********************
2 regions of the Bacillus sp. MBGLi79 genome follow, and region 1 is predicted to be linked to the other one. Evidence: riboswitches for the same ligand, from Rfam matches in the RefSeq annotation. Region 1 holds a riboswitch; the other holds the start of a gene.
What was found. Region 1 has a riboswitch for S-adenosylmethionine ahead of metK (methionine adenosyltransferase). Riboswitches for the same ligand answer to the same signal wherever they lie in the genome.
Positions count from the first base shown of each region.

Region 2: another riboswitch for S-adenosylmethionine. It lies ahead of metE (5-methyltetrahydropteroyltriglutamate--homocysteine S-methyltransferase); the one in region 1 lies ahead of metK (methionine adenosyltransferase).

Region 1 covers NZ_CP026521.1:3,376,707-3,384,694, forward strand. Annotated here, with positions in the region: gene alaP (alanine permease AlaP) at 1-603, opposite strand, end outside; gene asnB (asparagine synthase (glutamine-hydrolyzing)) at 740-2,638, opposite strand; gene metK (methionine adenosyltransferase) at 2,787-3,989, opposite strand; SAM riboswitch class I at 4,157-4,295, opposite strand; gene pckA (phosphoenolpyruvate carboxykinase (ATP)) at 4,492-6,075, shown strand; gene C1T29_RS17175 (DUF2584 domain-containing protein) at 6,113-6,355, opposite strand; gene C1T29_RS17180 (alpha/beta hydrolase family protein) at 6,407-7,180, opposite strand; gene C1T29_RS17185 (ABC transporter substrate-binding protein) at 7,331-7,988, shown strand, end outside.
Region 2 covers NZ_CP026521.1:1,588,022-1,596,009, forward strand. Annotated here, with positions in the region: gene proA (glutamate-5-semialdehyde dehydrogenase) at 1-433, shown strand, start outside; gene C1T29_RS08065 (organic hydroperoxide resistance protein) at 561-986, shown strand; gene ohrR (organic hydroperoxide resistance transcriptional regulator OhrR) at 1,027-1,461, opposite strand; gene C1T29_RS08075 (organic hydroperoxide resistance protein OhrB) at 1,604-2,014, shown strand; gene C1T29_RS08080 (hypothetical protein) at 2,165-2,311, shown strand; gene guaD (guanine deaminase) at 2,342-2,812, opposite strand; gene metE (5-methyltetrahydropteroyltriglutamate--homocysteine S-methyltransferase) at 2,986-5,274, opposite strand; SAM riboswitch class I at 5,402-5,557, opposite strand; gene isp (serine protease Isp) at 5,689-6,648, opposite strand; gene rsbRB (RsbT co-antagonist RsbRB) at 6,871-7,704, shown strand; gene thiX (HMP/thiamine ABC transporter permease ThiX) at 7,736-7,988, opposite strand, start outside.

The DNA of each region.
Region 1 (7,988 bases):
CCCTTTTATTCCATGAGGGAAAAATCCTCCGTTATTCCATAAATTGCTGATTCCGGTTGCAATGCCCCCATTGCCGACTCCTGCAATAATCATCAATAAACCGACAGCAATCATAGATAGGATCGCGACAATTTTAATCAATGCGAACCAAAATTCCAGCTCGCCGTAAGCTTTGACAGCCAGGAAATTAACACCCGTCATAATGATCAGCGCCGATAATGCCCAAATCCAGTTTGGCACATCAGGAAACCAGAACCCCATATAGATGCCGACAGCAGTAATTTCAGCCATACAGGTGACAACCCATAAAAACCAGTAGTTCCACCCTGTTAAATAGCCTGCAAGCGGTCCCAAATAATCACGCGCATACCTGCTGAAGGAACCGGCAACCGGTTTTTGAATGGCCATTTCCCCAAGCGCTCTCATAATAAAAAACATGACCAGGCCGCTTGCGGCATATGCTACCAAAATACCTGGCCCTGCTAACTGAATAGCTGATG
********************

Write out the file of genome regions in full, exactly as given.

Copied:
2 regions of the Bacillus sp. MBGLi79 genome follow, and region 1 is predicted to be linked to the other one. Evidence: riboswitches for the same ligand, from Rfam matches in the RefSeq annotation. Region 1 holds a riboswitch; the other holds the start of a gene.
What was found. Region 1 has a riboswitch for S-adenosylmethionine ahead of metK (methionine adenosyltransferase). Riboswitches for the same ligand answer to the same signal wherever they lie in the genome.
Positions count from the first base shown of each region.

Region 2: another riboswitch for S-adenosylmethionine. It lies ahead of metE (5-methyltetrahydropteroyltriglutamate--homocysteine S-methyltransferase); the one in region 1 lies ahead of metK (methionine adenosyltransferase).

Region 1 covers NZ_CP026521.1:3,376,707-3,384,694, forward strand. Annotated here, with positions in the region: gene alaP (alanine permease AlaP) at 1-603, opposite strand, end outside; gene asnB (asparagine synthase (glutamine-hydrolyzing)) at 740-2,638, opposite strand; gene metK (methionine adenosyltransferase) at 2,787-3,989, opposite strand; SAM riboswitch class I at 4,157-4,295, opposite strand; gene pckA (phosphoenolpyruvate carboxykinase (ATP)) at 4,492-6,075, shown strand; gene C1T29_RS17175 (DUF2584 domain-containing protein) at 6,113-6,355, opposite strand; gene C1T29_RS17180 (alpha/beta hydrolase family protein) at 6,407-7,180, opposite strand; gene C1T29_RS17185 (ABC transporter substrate-binding protein) at 7,331-7,988, shown strand, end outside.
Region 2 covers NZ_CP026521.1:1,588,022-1,596,009, forward strand. Annotated here, with positions in the region: gene proA (glutamate-5-semialdehyde dehydrogenase) at 1-433, shown strand, start outside; gene C1T29_RS08065 (organic hydroperoxide resistance protein) at 561-986, shown strand; gene ohrR (organic hydroperoxide resistance transcriptional regulator OhrR) at 1,027-1,461, opposite strand; gene C1T29_RS08075 (organic hydroperoxide resistance protein OhrB) at 1,604-2,014, shown strand; gene C1T29_RS08080 (hypothetical protein) at 2,165-2,311, shown strand; gene guaD (guanine deaminase) at 2,342-2,812, opposite strand; gene metE (5-methyltetrahydropteroyltriglutamate--homocysteine S-methyltransferase) at 2,986-5,274, opposite strand; SAM riboswitch class I at 5,402-5,557, opposite strand; gene isp (serine protease Isp) at 5,689-6,648, opposite strand; gene rsbRB (RsbT co-antagonist RsbRB) at 6,871-7,704, shown strand; gene thiX (HMP/thiamine ABC transporter permease ThiX) at 7,736-7,988, opposite strand, start outside.

The DNA of each region.
Region 1 (7,988 bases):
CCCTTTTATTCCATGAGGGAAAAATCCTCCGTTATTCCATAAATTGCTGATTCCGGTTGCAATGCCCCCATTGCCGACTCCTGCAATAATCATCAATAAACCGACAGCAATCATAGATAGGATCGCGACAATTTTAATCAATGCGAACCAAAATTCCAGCTCGCCGTAAGCTTTGACAGCCAGGAAATTAACACCCGTCATAATGATCAGCGCCGATAATGCCCAAATCCAGTTTGGCACATCAGGAAACCAGAACCCCATATAGATGCCGACAGCAGTAATTTCAGCCATACAGGTGACAACCCATAAAAACCAGTAGTTCCACCCTGTTAAATAGCCTGCAAGCGGTCCCAAATAATCACGCGCATACCTGCTGAAGGAACCGGCAACCGGTTTTTGAATGGCCATTTCCCCAAGCGCTCTCATAATAAAAAACATGACCAGGCCGCTTGCGGCATATGCTACCAAAATACCTGGCCCTGCTAACTGAATAGCTGATG